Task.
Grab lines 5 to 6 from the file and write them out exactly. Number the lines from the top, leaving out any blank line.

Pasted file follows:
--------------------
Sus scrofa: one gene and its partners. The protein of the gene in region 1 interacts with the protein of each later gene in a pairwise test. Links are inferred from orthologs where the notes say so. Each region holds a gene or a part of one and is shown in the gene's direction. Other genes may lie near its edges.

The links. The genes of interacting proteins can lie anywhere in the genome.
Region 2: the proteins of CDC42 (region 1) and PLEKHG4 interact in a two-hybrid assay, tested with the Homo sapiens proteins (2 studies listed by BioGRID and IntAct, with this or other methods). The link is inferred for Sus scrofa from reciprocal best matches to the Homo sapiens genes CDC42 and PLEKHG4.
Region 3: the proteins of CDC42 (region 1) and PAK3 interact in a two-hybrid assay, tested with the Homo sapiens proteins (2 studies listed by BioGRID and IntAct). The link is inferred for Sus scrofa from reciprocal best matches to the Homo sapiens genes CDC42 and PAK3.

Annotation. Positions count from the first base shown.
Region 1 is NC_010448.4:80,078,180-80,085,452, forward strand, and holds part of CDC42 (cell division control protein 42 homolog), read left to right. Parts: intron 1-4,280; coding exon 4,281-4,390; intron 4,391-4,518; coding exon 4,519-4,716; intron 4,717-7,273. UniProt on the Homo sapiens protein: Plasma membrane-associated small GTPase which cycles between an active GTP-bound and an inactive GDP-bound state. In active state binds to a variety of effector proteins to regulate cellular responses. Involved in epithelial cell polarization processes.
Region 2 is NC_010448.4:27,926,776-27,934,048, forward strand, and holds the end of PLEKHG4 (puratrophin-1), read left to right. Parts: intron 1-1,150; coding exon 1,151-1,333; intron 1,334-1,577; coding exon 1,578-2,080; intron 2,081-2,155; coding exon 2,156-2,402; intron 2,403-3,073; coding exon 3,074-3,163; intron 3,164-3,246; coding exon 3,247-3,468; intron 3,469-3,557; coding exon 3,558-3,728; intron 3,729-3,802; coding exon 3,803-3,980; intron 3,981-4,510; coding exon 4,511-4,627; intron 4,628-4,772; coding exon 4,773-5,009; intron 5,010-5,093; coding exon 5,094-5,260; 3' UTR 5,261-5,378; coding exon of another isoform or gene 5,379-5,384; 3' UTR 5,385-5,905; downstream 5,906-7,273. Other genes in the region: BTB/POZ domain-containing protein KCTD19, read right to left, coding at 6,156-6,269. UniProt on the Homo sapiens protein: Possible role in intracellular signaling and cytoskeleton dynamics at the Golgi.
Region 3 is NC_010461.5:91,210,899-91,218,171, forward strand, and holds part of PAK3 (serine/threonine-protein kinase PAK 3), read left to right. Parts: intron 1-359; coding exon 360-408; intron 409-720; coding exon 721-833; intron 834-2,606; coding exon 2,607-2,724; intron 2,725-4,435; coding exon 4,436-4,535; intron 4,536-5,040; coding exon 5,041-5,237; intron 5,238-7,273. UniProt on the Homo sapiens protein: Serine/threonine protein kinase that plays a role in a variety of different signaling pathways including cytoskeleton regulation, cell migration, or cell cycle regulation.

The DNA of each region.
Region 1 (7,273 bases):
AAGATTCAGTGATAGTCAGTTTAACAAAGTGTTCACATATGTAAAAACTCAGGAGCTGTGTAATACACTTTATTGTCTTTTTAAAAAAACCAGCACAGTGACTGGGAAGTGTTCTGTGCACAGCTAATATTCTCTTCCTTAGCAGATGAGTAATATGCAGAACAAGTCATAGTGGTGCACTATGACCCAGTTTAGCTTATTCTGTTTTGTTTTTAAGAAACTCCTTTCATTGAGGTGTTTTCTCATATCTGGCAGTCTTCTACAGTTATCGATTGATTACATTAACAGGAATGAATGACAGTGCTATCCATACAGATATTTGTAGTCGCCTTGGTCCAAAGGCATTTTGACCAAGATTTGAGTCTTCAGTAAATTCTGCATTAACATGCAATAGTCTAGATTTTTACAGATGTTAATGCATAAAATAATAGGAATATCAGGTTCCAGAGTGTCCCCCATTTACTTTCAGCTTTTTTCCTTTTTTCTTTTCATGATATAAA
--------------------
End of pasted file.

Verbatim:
Annotation. Positions count from the first base shown.
Region 1 is NC_010448.4:80,078,180-80,085,452, forward strand, and holds part of CDC42 (cell division control protein 42 homolog), read left to right. Parts: intron 1-4,280; coding exon 4,281-4,390; intron 4,391-4,518; coding exon 4,519-4,716; intron 4,717-7,273. UniProt on the Homo sapiens protein: Plasma membrane-associated small GTPase which cycles between an active GTP-bound and an inactive GDP-bound state. In active state binds to a variety of effector proteins to regulate cellular responses. Involved in epithelial cell polarization processes.